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Taixing Cui
Name:Taixing Cui
Title:Associate Professor
Department:Cell Biology and Anatomy
E-mail:Taixing.Cui@uscmed.sc.edu
Phone: Office: 803-216-3804
Lab: 803-216-3833
Fax: 803-216-3846
Training: MD : 1989 The 4th Military Medical University, P.R. China
PhD: 2001 Ehime University School of Medicine, Japan

Research Focus:

Dr. Cui has a research interest in understanding the nature of cardiac adaptation as well as maladaptive remodeling and dysfunction in diverse pathological settings. In addition, Dr. Cui has a research interest in investigating the source of resident vascular stem cells as well as the role of resident vascular stem cells (VSCs) in vascular regeneration, repair, and lesion formation. Dr. Cui’s laboratory takes multi-disciplinary approaches to explore the key molecules which coordinate the proteasome- and autophagy-dependent protein degradation pathways contributing to cardiac adaptation or dysfunction, as well as to identify the novel determinants in the control of resident VSC generation and resident VSC-mediated vascular repair or lesion formation.

There are four areas of technical strengths in Dr. Cui’s laboratory:

  1. Conventional and inducible cardiomyocyte-restricted genetic manipulation in vivo
  2. Conventional and inducible endothelial cell-, smooth muscle cell-, and adventitial fibroblast-restricted genetic manipulation in vivo
  3. Genetic inducible fate mapping of endothelial cells, vascular smooth muscle cells, adventitial fibroblasts, and resident stem cells in vivo
  4. Cardiovascular physiology analyses in cell, organ and whole animal levels

Two major projects currently underway include:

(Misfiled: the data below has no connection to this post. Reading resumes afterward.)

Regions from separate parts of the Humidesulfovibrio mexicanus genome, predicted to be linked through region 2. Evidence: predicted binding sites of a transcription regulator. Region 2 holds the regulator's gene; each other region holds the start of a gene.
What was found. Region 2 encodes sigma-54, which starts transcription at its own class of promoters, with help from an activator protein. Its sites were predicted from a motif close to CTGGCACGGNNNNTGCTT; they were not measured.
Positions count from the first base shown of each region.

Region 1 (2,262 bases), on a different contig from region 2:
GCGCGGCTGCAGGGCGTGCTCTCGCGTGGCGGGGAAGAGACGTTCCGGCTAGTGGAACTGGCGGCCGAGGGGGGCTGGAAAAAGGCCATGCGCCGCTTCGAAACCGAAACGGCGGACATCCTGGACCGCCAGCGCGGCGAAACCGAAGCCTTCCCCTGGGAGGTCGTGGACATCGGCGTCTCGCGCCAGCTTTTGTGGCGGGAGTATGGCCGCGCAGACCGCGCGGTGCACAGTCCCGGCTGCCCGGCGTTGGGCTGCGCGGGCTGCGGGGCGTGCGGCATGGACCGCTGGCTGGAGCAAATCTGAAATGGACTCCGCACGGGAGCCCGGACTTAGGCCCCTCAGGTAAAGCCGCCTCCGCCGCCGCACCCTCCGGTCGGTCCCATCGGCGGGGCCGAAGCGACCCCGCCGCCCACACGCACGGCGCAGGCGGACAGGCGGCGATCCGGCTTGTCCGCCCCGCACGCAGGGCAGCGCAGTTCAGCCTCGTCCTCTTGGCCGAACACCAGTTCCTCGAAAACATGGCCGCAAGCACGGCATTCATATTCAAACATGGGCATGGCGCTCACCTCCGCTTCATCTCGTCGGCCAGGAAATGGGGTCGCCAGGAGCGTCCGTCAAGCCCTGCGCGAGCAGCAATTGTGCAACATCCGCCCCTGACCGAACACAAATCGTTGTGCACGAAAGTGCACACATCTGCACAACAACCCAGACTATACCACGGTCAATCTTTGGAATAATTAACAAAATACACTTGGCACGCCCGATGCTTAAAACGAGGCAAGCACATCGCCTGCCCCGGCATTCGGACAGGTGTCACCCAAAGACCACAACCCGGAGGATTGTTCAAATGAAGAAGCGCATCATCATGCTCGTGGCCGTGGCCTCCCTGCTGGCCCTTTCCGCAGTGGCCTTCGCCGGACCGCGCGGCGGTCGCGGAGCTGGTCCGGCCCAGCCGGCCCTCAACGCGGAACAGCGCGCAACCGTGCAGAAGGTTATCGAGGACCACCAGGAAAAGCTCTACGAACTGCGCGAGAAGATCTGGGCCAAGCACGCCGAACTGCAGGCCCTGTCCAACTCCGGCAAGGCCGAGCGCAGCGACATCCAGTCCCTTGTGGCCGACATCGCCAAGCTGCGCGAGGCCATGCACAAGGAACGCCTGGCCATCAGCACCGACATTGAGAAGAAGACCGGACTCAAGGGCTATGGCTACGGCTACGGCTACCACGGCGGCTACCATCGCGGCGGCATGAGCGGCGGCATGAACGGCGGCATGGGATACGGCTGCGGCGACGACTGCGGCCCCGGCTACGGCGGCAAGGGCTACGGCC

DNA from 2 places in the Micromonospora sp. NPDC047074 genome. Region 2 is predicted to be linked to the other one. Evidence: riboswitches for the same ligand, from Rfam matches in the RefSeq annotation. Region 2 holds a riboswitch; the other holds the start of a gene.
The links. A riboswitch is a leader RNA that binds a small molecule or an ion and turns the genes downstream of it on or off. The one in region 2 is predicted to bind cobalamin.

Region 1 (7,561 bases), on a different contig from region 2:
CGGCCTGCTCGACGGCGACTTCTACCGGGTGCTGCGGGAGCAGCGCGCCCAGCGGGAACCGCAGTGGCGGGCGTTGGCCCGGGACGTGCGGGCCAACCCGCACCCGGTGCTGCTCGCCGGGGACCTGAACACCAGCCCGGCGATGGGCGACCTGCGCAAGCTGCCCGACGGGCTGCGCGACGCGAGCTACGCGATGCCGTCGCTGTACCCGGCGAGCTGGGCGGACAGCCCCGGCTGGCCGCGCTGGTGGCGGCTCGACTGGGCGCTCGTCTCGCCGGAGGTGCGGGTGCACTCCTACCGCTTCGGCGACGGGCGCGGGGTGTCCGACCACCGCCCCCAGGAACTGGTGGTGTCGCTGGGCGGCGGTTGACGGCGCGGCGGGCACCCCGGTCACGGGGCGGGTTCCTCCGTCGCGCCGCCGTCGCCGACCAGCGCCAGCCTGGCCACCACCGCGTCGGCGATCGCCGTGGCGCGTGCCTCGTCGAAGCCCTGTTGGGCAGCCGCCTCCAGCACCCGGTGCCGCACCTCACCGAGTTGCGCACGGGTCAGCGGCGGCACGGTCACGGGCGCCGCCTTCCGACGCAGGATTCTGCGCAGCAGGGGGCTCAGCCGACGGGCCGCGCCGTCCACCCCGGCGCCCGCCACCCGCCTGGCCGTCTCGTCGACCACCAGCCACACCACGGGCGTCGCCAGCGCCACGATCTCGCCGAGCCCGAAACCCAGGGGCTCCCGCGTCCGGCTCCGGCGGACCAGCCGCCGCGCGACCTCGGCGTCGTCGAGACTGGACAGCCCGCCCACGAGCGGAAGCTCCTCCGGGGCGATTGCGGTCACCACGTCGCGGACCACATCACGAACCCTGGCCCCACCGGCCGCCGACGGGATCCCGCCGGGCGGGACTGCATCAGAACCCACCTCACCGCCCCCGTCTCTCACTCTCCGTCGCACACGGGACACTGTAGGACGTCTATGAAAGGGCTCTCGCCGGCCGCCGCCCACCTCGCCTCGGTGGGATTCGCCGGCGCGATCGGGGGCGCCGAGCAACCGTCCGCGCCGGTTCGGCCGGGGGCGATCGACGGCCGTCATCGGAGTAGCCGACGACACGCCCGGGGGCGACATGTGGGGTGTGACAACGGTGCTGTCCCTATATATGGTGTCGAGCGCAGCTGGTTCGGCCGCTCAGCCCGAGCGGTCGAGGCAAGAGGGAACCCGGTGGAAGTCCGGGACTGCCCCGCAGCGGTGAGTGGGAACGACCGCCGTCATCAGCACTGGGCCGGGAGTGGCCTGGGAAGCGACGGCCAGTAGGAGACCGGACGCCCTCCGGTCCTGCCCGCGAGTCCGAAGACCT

1. To identify novel regulators of proteasome- and autophagy-dependent protein quality control in the heart.
  2. To identify the molecular switch of vascular regeneration, repair and lesion formation.

Recent Publications:

  1. Wang X, Cui T*. Autophagy modulation—A potential therapeutic approach in cardiac hypertrophy. Am J Physiol Heart Circ Physiol. 2017 Aug 1;313(2):H304-H319. Invited Review.
  2. Qin Q, Qu C, Niu T, Zang H, Lyu L, Wang X, Nagarkatti M, Nagarkatti P, Janicki JS, Wang XL, Cui T*. Nrf2-mediated cardiac maladaptive remodeling and dysfunction in a setting of autophagy insufficiency. Hypertension. 2016 Jan;67(1):107-17.
  3. Leach DF, Nagarkatti M, Nagarkatti P, Cui T*. Functional states of resident vascular stem cells and vascular remodeling. Front Biol (Beijing). 2015 Oct 1;10(5):387-397. Invited Review.
  4. Lyu L, Wang H, Li B, Qin Q, Qi L, Janicki JS, Nagarkatti M, Nagarkatti P, Janicki JS, Wang XL, Cui T*. A critical role of cardiac fibroblast-derived exosomes in activating renin angiotensin system in cardiomyocytes. J Mol Cell Cardiol. 2015 Dec;89(Pt B):268-79.
  5. Wang H, Lai Y, Mathis BJ, Wang W, Li S, Qu C, Li B, Shao L, Song H, Janicki JS, Sun SC, Wang XL, Tang D, Cui T*. Deubiquitinating enzyme CYLD mediates pressure overload-induced cardiac maladaptive remodeling and dysfunction via downregulating Nrf2. J Mol Cell Cardiol. 2015 Apr 30;84:143-153.
  6. Wang W, Li S, Wang H, Li B, Shao L, Lai Y, Horvath G, Wang Q, Yamamoto M, Janicki JS, Wang XL. Tang D, Cui T*. Nrf2 enhances myocardial clearance of toxic ubiquitinated proteins. J Mol Cell Cardiol. 2014 Jul;72:305-15.
  7. Zhang X, Guo L, Niu T, Shao L, Wu W, Wang W, Lv L, Qin Q, Wang F, Tang D, Wang XL, Cui T*. Ubiquitin carboxyl terminal hydrolyase L1-suppressed autophagic degradation of p21WAF/Cip1 as a novel feedback mechanism in the control of cardiac fibroblast proliferation. PLoS One. 2014 Apr 14;9(4):e94658.
PubMed Link:
http://www.ncbi.nlm.nih.gov/sites/myncbi/1x5hQSoRqx1Qa/bibliography/47465101/public/?sort=date